PO: You started the talk thinking about or describing your idea of who the perfect woman was. Who was it, and what does that say about you?
SA: Absolutely! I said it was Tina Fey. [Laughter] That reveals something about me. She is a really, really hilariously funny woman who does lots of things. That’s something about me too. She’s an actress, she’s a writer, she’s a producer, she’s a mum, and I know you can’t see me, but she also dark hair and sometimes wears glasses like me. [Laughter] So that reveals something about what I think is important! [Laughter]
The Proverbs 31 woman
PO: Obviously you spent most of the talk not talking about Tina Fey, but opening up God’s word—in particular, Proverbs 31. We’re not going to go through the whole talk now, but can you just give us a snapshot of the picture Proverbs 31 paints of the ideal woman?
SA: Yes. I don’t think the passage itself actually describes her as the perfect woman, but when I read it, that’s what I thought of. She is just amazing: she’s a hard worker, she rises early and goes to bed late (vv. 15, 18), but while she’s doing that, she’s actually working for the entire household—not just for her family, but for the staff she employs as well (v. 27).
The other thing I was struck by was her mind: she’s really shrewd in her business dealings. In the passage, it talks about her buying wool and flax to make materials (v. 13), she’s buying fields (v. 16), and she’s making trade (v. 18). In the talk, I translated that into a more modern idea: “She manages the property and the shares portfolio for the household”. [Laughter]
Then she’s praised for her character: she’s really hospitable to people who are vulnerable and needy in her neighbourhood (v. 20); and she’s described as having strength and dignity, humour and wisdom (vv. 25-26). Her real inner beauty really shines out.
The final thing I noticed is that she’s admired both in the home and within the community, which I thought was a really impressive thing, because people at home usually see us at our worst, and even her family thinks she’s great.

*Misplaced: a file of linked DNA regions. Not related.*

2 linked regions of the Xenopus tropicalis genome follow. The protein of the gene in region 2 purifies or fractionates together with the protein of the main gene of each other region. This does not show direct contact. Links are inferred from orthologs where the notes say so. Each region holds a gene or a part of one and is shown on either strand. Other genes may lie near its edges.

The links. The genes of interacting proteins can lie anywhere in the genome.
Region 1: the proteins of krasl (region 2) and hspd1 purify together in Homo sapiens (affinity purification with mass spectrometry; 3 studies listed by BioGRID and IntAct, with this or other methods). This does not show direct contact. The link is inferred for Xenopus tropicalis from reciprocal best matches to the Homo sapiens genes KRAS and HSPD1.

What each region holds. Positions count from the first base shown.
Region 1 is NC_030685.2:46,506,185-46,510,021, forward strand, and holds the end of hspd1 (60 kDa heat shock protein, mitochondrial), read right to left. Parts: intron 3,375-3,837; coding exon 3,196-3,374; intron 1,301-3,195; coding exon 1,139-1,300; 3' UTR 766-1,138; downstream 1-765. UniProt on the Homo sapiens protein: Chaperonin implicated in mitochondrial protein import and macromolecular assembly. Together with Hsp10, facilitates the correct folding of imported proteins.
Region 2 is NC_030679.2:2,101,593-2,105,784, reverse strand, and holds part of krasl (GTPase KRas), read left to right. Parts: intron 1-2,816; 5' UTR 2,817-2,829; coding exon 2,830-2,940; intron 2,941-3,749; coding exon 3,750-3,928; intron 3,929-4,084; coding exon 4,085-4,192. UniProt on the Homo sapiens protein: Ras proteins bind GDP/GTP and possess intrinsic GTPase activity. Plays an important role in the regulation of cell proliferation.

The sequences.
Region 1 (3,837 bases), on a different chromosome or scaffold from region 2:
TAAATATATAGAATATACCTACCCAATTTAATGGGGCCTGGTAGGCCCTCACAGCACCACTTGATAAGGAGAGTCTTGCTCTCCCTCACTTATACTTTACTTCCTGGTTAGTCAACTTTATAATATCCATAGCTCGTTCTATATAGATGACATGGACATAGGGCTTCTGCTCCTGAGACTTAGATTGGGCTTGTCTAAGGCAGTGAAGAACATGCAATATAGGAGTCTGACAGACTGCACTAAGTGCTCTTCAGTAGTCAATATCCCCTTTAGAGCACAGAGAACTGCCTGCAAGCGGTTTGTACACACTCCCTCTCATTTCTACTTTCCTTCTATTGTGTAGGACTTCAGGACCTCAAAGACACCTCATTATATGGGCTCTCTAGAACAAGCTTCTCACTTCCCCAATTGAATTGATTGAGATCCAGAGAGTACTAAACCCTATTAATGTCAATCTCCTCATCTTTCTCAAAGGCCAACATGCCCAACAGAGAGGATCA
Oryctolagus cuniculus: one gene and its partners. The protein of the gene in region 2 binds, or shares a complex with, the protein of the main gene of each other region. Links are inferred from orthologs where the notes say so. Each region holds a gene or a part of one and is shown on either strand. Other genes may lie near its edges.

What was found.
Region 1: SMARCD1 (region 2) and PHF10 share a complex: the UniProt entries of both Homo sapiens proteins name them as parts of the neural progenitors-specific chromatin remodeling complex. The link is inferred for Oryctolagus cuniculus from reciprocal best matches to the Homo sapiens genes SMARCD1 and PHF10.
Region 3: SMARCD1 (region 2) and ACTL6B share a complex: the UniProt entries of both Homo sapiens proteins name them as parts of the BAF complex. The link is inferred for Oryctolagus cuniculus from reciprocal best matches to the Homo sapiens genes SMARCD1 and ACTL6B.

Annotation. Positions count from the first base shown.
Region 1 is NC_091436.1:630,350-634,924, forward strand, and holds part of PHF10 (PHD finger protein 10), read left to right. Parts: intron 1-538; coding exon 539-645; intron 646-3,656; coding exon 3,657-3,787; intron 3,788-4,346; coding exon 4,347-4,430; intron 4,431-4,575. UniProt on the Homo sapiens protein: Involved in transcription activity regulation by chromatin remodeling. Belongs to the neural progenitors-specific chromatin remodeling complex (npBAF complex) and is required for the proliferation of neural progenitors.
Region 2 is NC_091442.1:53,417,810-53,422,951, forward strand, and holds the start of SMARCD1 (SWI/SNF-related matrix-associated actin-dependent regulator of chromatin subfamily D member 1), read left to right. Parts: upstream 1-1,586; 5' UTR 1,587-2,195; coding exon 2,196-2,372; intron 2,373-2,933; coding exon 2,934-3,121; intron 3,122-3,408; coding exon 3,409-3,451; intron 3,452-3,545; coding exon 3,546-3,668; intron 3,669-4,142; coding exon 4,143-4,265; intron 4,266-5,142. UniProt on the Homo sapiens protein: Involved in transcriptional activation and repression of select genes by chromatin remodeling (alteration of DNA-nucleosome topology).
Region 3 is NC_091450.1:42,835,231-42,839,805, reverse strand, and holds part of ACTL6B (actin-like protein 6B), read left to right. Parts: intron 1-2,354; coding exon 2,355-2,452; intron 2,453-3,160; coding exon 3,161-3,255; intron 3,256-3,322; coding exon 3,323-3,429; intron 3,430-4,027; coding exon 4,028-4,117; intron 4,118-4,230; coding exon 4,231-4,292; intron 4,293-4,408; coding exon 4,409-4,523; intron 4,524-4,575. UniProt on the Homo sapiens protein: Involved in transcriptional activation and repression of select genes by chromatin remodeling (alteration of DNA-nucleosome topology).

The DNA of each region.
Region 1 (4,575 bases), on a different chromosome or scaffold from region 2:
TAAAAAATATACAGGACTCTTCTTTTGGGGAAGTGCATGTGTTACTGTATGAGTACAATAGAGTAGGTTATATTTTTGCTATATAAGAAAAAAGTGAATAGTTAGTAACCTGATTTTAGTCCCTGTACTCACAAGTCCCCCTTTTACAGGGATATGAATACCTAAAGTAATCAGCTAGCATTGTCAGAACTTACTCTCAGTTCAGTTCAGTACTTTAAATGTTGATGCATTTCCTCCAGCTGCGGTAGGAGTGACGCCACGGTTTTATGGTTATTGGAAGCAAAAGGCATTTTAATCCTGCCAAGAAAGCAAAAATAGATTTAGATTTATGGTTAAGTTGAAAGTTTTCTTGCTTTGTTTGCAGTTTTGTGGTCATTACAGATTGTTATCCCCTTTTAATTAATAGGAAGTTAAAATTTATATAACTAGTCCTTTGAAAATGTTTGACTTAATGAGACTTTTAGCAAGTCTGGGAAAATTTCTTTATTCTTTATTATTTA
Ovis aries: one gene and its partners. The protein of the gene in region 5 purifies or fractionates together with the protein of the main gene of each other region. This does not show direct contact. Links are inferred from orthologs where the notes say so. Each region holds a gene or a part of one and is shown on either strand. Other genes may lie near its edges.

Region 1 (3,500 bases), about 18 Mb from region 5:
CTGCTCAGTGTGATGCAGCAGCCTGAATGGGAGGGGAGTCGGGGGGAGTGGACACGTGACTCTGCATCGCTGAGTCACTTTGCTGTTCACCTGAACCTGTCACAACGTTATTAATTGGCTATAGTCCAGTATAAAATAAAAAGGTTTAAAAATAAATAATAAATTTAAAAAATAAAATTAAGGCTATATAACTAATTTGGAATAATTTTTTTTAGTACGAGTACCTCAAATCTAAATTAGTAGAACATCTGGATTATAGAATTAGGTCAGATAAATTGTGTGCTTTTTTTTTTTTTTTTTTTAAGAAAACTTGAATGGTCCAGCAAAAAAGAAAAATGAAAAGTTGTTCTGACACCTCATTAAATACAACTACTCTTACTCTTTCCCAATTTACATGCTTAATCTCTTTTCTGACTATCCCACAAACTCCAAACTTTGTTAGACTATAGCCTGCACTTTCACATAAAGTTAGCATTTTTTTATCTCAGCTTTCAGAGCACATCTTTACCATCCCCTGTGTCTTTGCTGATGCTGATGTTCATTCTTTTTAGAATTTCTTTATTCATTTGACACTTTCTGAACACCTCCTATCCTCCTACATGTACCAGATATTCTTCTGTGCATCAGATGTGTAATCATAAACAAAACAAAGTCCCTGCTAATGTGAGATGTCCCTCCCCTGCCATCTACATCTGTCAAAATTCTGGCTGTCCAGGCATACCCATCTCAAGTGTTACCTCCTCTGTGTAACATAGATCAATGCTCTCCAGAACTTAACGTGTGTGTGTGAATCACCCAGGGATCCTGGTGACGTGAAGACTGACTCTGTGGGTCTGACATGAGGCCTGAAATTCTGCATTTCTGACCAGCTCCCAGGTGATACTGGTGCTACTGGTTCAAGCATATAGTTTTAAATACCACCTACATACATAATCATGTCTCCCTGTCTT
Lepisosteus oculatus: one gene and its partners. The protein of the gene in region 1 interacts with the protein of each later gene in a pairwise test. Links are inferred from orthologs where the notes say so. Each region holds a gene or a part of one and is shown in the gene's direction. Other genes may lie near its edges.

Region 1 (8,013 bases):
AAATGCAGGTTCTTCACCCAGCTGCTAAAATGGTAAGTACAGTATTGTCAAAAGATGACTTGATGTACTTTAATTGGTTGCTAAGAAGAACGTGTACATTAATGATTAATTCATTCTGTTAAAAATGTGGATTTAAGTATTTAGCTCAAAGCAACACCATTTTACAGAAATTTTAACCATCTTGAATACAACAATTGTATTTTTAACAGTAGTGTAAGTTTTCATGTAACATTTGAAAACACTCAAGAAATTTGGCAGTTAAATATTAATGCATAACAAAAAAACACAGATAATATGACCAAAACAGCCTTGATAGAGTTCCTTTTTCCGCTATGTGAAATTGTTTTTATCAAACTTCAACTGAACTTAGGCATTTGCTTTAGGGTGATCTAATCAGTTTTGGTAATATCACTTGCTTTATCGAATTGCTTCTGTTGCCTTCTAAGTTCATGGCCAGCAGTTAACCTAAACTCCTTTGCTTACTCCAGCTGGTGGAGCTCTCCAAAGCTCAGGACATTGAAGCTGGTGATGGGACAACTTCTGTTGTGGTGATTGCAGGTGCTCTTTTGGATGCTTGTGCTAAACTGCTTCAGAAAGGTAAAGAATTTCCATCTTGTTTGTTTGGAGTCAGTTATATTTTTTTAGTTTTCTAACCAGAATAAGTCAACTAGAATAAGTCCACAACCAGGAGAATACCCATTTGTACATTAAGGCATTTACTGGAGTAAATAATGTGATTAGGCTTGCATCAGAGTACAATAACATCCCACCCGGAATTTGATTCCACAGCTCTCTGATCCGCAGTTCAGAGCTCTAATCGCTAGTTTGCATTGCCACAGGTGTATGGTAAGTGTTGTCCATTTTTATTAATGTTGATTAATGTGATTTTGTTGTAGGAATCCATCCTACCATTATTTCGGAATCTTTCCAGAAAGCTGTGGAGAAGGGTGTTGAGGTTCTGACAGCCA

Those are the four things I noticed: she’s hardworking, she’s got a brilliant mind, she’s got great inner beauty, and people admire her.
Living up to the Proverbs 31 woman
PO: It is a wonderful, encouraging picture. As a man, I read that and I learn from this example presented. The question or the problem that many women might have in reading that passage is, “How do I live up to this?” The passage, in some ways, is inspiring and encouraging, but at the same time, it can make us feel like “That’s a million miles away from who I am or what I am”.
SA: Yeah, that’s exactly right! When they read this passage, I think a lot of women, instead of being encouraged, feel a little bit overwhelmed and defeated. That’s certainly my reaction. That was the reaction when I said to the women, “I’m going to preach on this.” One of the ladies told me she didn’t want to come, because she didn’t want to feel worse about herself than she already was feeling. But she persevered and she came, and then she said she was really glad that she came, so I was very, very thankful for that.
I started off by putting Proverbs into context. If you know the Book of Proverbs well, you’ll know it’s full of very pithy sayings about the ideal life lived under God. It’s full of pretty drastic statements like “Those will be blessed if you are generous to the poor” (cf. Prov 14:21, 28:27). But we all know in our everyday lives that there are lots of people who are very generous, but who don’t necessarily lead blessed lives, even though they’re believers. So I told the ladies, “Proverbs is describing an ideal life, not really looking at the greys in life, but the blacks and the whites.”
I also pointed out that this poem is very stylised: it’s a Hebrew acrostic poem. I got the ladies to see that in context and not go, “There is this woman, and this is who I must be.”
PO: That’s helpful. We can read it, we can be encouraged and we can be challenged by it, but we mustn’t necessarily think that if we’re not living up to this ideal, somehow we’ve failed.
The world’s perfect woman
PO: Just changing track a little bit, that’s an example where we might look at a Bible passage and see the example—and in some ways, when we read, we see the character of the Lord Jesus and we think, “I’m so far short of that.” But sometimes we don’t compare ourselves with Jesus. We don’t compare ourselves with the biblical picture. Instead, we might compare ourselves to the world, or we might apply the world’s standards to ourselves. How do you think Christian women have absorbed the world’s view of what a woman is or what a woman should be?
SA: Yeah. We have ended up in this really, really crazy time when people don’t even have definitions for what a woman is anymore. Recently I’ve noticed viral memes of politicians who can’t answer that question.
I think what’s come of it is that Christian women look at this passage and know intuitively that God values such things as inner beauty, hard work and being honoured, and combine that with the world’s expectations of what perfect womanhood is.